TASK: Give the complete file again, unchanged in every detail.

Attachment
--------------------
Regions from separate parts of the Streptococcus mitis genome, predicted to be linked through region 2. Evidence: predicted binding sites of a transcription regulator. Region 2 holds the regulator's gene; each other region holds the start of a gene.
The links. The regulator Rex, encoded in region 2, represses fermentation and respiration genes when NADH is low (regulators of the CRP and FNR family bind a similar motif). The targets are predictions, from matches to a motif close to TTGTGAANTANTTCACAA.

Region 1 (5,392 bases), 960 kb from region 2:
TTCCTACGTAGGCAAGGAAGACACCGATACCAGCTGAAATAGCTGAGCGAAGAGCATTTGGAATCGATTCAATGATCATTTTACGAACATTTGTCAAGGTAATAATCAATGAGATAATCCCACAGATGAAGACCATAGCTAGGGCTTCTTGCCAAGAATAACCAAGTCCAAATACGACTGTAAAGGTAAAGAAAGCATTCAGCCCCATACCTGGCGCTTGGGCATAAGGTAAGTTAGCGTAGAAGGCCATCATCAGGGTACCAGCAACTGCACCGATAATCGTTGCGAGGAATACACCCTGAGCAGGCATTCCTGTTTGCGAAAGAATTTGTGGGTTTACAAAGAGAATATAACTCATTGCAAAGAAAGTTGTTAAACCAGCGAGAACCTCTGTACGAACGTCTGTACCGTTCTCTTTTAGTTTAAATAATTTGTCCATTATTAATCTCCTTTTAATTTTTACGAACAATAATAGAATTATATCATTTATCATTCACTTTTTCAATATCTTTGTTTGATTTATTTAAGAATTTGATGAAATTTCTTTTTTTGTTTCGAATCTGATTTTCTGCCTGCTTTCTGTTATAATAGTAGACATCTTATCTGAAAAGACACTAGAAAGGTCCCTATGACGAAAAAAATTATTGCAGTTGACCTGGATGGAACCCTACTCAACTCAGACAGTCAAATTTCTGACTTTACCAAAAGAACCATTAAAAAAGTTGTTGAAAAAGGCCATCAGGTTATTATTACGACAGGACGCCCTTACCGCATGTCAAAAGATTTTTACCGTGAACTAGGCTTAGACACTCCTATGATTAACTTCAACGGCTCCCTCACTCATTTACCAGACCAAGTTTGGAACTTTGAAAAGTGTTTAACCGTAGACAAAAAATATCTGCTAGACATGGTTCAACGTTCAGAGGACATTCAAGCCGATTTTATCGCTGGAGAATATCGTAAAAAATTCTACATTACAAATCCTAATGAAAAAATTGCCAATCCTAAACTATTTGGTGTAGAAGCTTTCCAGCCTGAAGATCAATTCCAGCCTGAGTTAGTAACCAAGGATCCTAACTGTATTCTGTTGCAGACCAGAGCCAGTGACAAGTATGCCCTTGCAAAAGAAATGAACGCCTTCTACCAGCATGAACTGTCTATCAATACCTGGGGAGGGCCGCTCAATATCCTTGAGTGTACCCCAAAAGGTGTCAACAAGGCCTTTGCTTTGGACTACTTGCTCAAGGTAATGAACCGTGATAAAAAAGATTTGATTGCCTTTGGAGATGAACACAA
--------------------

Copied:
Regions from separate parts of the Streptococcus mitis genome, predicted to be linked through region 2. Evidence: predicted binding sites of a transcription regulator. Region 2 holds the regulator's gene; each other region holds the start of a gene.
The links. The regulator Rex, encoded in region 2, represses fermentation and respiration genes when NADH is low (regulators of the CRP and FNR family bind a similar motif). The targets are predictions, from matches to a motif close to TTGTGAANTANTTCACAA.

Region 1 (5,392 bases), 960 kb from region 2:
TTCCTACGTAGGCAAGGAAGACACCGATACCAGCTGAAATAGCTGAGCGAAGAGCATTTGGAATCGATTCAATGATCATTTTACGAACATTTGTCAAGGTAATAATCAATGAGATAATCCCACAGATGAAGACCATAGCTAGGGCTTCTTGCCAAGAATAACCAAGTCCAAATACGACTGTAAAGGTAAAGAAAGCATTCAGCCCCATACCTGGCGCTTGGGCATAAGGTAAGTTAGCGTAGAAGGCCATCATCAGGGTACCAGCAACTGCACCGATAATCGTTGCGAGGAATACACCCTGAGCAGGCATTCCTGTTTGCGAAAGAATTTGTGGGTTTACAAAGAGAATATAACTCATTGCAAAGAAAGTTGTTAAACCAGCGAGAACCTCTGTACGAACGTCTGTACCGTTCTCTTTTAGTTTAAATAATTTGTCCATTATTAATCTCCTTTTAATTTTTACGAACAATAATAGAATTATATCATTTATCATTCACTTTTTCAATATCTTTGTTTGATTTATTTAAGAATTTGATGAAATTTCTTTTTTTGTTTCGAATCTGATTTTCTGCCTGCTTTCTGTTATAATAGTAGACATCTTATCTGAAAAGACACTAGAAAGGTCCCTATGACGAAAAAAATTATTGCAGTTGACCTGGATGGAACCCTACTCAACTCAGACAGTCAAATTTCTGACTTTACCAAAAGAACCATTAAAAAAGTTGTTGAAAAAGGCCATCAGGTTATTATTACGACAGGACGCCCTTACCGCATGTCAAAAGATTTTTACCGTGAACTAGGCTTAGACACTCCTATGATTAACTTCAACGGCTCCCTCACTCATTTACCAGACCAAGTTTGGAACTTTGAAAAGTGTTTAACCGTAGACAAAAAATATCTGCTAGACATGGTTCAACGTTCAGAGGACATTCAAGCCGATTTTATCGCTGGAGAATATCGTAAAAAATTCTACATTACAAATCCTAATGAAAAAATTGCCAATCCTAAACTATTTGGTGTAGAAGCTTTCCAGCCTGAAGATCAATTCCAGCCTGAGTTAGTAACCAAGGATCCTAACTGTATTCTGTTGCAGACCAGAGCCAGTGACAAGTATGCCCTTGCAAAAGAAATGAACGCCTTCTACCAGCATGAACTGTCTATCAATACCTGGGGAGGGCCGCTCAATATCCTTGAGTGTACCCCAAAAGGTGTCAACAAGGCCTTTGCTTTGGACTACTTGCTCAAGGTAATGAACCGTGATAAAAAAGATTTGATTGCCTTTGGAGATGAACACAA